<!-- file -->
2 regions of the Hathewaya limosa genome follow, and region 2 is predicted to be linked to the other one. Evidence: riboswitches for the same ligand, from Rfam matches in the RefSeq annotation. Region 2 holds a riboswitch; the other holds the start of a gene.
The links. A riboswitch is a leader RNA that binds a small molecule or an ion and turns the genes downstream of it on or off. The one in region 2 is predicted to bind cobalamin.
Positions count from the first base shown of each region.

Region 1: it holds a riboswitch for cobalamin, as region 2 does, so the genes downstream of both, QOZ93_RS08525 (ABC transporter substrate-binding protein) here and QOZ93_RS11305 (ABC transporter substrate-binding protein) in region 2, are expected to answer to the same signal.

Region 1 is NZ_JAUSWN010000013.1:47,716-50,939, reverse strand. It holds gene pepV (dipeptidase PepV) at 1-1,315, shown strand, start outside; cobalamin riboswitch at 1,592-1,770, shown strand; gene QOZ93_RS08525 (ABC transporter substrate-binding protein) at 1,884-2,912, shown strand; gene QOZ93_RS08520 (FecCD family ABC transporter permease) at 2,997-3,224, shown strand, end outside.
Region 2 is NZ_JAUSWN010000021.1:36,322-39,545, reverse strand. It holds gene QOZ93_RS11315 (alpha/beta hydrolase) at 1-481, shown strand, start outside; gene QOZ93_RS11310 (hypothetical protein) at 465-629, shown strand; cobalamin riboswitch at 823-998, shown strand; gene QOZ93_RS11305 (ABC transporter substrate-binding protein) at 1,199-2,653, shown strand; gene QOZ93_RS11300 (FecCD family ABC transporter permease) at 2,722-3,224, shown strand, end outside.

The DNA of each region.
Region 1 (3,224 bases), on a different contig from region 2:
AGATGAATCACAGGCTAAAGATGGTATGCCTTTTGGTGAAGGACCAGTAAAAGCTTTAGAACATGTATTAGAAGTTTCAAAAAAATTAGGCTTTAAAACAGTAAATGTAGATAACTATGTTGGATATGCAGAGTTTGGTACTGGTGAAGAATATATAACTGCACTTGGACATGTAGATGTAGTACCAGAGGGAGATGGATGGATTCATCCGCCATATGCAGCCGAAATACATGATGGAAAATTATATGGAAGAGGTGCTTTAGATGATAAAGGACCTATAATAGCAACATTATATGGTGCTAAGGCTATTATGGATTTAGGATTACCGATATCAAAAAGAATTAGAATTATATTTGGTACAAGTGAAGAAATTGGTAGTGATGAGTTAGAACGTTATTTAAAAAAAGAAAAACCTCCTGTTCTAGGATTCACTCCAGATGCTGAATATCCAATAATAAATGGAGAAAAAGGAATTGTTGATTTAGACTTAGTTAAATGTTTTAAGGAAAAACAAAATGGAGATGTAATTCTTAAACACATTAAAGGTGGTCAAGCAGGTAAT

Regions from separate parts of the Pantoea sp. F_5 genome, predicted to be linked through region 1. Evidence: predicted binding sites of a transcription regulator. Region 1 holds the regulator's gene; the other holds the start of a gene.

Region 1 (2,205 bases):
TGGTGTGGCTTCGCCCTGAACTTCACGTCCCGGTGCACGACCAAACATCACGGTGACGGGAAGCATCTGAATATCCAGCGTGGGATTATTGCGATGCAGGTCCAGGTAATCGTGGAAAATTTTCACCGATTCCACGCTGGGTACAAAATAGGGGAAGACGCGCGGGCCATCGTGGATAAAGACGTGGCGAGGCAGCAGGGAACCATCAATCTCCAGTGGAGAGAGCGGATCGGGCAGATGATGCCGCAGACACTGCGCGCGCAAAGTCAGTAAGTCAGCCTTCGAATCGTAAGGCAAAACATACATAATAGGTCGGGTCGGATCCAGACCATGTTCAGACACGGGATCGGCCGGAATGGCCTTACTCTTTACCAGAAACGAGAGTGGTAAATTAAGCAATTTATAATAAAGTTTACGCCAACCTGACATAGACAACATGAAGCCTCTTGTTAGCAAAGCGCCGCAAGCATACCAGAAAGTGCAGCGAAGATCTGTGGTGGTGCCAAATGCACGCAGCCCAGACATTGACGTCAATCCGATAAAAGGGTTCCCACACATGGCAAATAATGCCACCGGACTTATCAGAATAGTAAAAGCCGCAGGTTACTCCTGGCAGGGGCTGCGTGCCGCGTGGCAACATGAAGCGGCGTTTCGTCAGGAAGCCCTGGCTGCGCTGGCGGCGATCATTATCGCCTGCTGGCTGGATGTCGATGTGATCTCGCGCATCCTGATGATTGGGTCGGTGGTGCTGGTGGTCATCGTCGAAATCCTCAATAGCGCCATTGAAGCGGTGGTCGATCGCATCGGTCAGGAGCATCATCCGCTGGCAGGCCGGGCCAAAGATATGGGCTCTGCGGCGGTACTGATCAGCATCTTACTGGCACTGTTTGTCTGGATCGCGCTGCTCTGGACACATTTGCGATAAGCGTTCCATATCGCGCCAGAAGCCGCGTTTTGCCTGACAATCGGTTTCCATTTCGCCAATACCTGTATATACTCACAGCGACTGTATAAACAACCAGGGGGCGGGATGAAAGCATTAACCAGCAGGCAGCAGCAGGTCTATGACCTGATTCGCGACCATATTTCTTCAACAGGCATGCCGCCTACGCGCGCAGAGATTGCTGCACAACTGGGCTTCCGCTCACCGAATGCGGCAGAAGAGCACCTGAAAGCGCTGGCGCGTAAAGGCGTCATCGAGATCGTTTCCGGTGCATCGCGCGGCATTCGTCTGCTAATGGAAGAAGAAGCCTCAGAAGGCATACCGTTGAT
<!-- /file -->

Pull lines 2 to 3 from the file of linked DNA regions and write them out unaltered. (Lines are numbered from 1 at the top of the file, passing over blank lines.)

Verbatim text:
The links. A riboswitch is a leader RNA that binds a small molecule or an ion and turns the genes downstream of it on or off. The one in region 2 is predicted to bind cobalamin.
Positions count from the first base shown of each region.